A far more effective strategy is to load incentives on the single agent whose efforts have the largest effect on whether or not a leak occurs: the guy who was supposed to keep them protected in the first place. Because when a leak occurs, in addition to telling you that some unknown and costly to track person spent too much effort trying to steal documents, it tells you that your agent in charge of keeping them secret didn’t spend enough effort doing the job you hired him to do.

You should reserve 100% of your scarce punishment resources where they will do the most good, incentivizing him (or her.)

(Based on a conversation with Sandeep.)

Update: The Australian Government seems to agree. (cossack click:  Sandeep)

You manage a colony of slave-maker ants.  It’s a small colony (not a knock on you, all slave-maker ant colonies are small) so you have only a handful of scouts to send out on an enslavement mission. Do you target a similarly weak colony (better odds) or the biggest and strongest around (better slaves)? According to this account of a study published in Animal Behavior, you risk it and go for the big prize.

It’s fun to theorize why:

Now, like most animal fables, this one can be spun in any number of ways. (Ants are particularly suitable for, or susceptible to, this.) Are the populous, well-defended colonies doing anything wrong? Do these attacks work because whoever’s running the big, powerful colony doesn’t mind losing a few small members? Is the answer more defenses, or subtler ones? Do you change how you live because of a small band of violent actors? Should the hostages fight back when they’re older? (They sometimes do.)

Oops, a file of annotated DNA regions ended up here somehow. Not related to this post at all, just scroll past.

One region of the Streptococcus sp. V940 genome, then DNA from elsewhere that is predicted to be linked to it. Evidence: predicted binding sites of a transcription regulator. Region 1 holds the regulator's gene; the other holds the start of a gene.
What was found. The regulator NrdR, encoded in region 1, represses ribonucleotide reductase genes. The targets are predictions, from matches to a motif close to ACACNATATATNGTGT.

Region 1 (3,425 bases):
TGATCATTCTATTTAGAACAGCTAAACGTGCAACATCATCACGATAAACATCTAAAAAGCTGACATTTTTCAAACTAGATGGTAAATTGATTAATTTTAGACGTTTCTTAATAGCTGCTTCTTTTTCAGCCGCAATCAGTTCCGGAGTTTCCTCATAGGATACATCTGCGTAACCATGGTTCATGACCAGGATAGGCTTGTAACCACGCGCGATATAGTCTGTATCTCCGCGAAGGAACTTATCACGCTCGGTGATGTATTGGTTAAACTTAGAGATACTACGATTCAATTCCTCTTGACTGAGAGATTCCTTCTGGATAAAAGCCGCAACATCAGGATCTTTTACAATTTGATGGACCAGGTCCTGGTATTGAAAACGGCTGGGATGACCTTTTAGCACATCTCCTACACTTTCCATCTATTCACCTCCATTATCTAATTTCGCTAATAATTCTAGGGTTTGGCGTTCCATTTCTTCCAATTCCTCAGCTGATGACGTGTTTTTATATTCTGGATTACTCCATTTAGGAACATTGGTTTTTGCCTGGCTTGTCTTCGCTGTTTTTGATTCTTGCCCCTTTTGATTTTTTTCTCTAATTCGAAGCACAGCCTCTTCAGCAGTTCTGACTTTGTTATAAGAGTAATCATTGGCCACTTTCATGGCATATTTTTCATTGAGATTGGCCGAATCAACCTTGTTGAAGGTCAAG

Homburg Howdyado: The Browser.

For the sake of argument let’s take on the plain utilitarian case for waterboarding: in return for the suffering inflicted upon a single terror suspect we may get information that can save many more people from far greater suffering. At first glance, authorizing waterboarding simply scales up the terms of that tradeoff. The suspect suffers more and therefore he will be inclined to give more information and sooner.

But these higher stakes are not appropriate for every suspect. After all, the utilitarian cost of torture comes in large part from the possibility that this suspect may in fact have no useful information to give, he may even be innocent. When presented with a suspect whose value as an informant is uncertain, these costs are too high to use the waterboard. Something milder is preferred instead like sleep deprivation.

So the utilitarian case for authorizing waterboarding rests on the presumption that it will be held in reserve for those high-value suspects where the trade-off is favorable.